It’s one thing to know new truths about ourselves, more to feel these things deeply as the things we must pursue, and critical that we put these things into action, but even more important is to create an elegant interface, a way of connecting to everything we’ve been discovering every day of our lives.
A story is a most elegant way. It allows us to come each day to live our story in a developing and unfolding way. It’s where all things come together in words, and sentences, and movements, and chapters.
It’s where we’re able to keep control of our lives because these stories are not biographical, written by other people or forces, but they’re autobiographical, shaped by our imaginations and our actions.
SOMETHING TO DO: Here are some questions to help you reflect on the story developing for you out of this Slow Journey. Use your journal to work through these questions, spending a few moments on each:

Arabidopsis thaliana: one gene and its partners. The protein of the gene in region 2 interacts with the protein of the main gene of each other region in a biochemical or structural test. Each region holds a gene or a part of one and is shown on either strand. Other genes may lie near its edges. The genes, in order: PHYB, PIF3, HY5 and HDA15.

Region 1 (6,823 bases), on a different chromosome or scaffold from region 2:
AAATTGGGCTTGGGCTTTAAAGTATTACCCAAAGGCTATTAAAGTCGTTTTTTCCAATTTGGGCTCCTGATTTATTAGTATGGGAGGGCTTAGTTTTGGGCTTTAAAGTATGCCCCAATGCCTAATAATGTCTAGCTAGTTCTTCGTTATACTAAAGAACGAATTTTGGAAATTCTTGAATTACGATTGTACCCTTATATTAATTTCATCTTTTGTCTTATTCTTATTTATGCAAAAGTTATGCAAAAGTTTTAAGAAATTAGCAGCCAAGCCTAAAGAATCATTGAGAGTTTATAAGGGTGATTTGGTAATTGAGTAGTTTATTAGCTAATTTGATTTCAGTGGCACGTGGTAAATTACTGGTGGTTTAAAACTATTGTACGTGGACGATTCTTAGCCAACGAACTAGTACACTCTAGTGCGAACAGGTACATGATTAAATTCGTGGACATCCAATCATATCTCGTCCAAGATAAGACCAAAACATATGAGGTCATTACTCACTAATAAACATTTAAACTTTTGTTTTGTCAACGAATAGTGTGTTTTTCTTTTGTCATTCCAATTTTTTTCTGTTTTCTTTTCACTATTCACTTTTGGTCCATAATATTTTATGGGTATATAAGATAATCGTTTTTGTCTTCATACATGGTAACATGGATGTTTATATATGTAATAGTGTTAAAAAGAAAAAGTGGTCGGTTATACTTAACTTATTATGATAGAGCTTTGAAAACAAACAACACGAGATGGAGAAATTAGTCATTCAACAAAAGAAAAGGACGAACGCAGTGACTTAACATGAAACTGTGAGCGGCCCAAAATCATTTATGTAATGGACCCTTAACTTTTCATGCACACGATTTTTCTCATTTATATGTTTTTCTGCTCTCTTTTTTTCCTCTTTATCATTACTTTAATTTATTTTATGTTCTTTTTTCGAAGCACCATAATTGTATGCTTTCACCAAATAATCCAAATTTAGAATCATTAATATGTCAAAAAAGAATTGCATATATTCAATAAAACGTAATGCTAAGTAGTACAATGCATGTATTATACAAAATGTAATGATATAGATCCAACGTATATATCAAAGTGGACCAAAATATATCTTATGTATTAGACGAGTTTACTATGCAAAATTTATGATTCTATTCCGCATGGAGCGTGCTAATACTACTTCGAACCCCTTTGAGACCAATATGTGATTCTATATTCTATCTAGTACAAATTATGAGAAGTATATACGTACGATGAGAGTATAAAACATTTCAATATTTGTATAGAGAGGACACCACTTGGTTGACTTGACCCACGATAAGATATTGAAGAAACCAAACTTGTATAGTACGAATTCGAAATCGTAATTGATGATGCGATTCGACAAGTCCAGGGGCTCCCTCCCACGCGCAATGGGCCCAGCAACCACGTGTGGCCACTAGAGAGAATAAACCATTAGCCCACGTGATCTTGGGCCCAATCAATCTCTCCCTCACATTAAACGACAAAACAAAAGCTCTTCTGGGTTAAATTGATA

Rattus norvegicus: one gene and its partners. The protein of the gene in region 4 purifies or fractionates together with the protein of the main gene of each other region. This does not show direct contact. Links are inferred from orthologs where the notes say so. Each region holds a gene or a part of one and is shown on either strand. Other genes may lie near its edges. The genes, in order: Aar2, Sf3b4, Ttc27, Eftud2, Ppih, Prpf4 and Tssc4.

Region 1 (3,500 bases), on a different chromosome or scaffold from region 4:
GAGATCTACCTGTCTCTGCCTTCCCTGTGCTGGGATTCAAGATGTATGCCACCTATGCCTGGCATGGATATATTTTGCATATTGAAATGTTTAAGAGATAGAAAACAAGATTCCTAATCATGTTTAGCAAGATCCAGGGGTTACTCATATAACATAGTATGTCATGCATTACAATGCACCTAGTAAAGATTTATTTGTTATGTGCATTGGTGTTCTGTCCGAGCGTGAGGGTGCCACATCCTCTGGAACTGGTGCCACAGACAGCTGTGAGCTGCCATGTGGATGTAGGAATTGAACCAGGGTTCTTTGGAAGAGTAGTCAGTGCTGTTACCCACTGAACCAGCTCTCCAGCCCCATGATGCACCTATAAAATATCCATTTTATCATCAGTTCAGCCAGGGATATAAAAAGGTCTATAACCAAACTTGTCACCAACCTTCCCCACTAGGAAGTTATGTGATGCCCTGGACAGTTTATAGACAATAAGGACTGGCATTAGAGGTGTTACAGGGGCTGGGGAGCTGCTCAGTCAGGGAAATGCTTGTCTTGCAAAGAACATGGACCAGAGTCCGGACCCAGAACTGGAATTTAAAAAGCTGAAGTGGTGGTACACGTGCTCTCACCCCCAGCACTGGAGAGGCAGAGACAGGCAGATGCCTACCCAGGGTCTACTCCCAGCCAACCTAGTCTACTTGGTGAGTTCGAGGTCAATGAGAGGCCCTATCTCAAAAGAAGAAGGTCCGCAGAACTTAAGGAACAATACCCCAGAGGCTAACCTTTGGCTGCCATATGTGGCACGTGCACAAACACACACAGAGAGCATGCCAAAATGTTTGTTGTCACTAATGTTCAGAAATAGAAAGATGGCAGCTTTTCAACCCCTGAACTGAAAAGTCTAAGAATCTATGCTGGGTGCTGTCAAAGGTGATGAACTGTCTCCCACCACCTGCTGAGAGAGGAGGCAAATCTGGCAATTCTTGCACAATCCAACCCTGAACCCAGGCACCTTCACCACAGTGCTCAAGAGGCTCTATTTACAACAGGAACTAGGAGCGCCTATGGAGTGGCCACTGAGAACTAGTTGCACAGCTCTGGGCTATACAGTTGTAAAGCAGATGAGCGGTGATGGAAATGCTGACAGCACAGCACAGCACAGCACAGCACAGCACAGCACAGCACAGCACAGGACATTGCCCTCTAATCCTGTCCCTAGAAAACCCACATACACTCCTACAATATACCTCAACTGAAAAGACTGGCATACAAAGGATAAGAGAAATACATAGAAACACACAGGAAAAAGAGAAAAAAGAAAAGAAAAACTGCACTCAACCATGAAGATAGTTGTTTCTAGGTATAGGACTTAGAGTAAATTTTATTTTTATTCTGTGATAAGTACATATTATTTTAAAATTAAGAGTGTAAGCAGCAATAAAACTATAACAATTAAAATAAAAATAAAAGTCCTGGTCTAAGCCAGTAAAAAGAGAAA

QUESTION 1: Why did you begin to work through the online resource for Slow Journeys?
QUESTION 2: What in your life make you want to do this?
QUESTION 3: What is the spark that has appeared for you?
QUESTION 4: Where right now do you feel the opening to a future possibility?
QUESTION 5: If that possibility of the future could talk, what would it say to you right now?
QUESTION 6: In your slow journey, what has been the most inspiring, surprising, or puzzling thing?
QUESTION 7: What about your current work or personal life frustrates you most?
QUESTION 8: What are you trying to do in this stage of your professional and private journey?
QUESTION 9: What is the collective thing you are trying to do at this stage (that is, with others)?
QUESTION 10: Given the above, what questions do you need to ask?
QUESTION 11: What does younger self (choose an younger age appropriate for you, perhaps ten or fifteen years ago) have to say to you now?
QUESTION 12: What is the footprint you want to leave on this planet when it’s time to move on?
RESOURCES YOU MAY ENJOY:
The Storytelling Animal by Jonathan Gottschall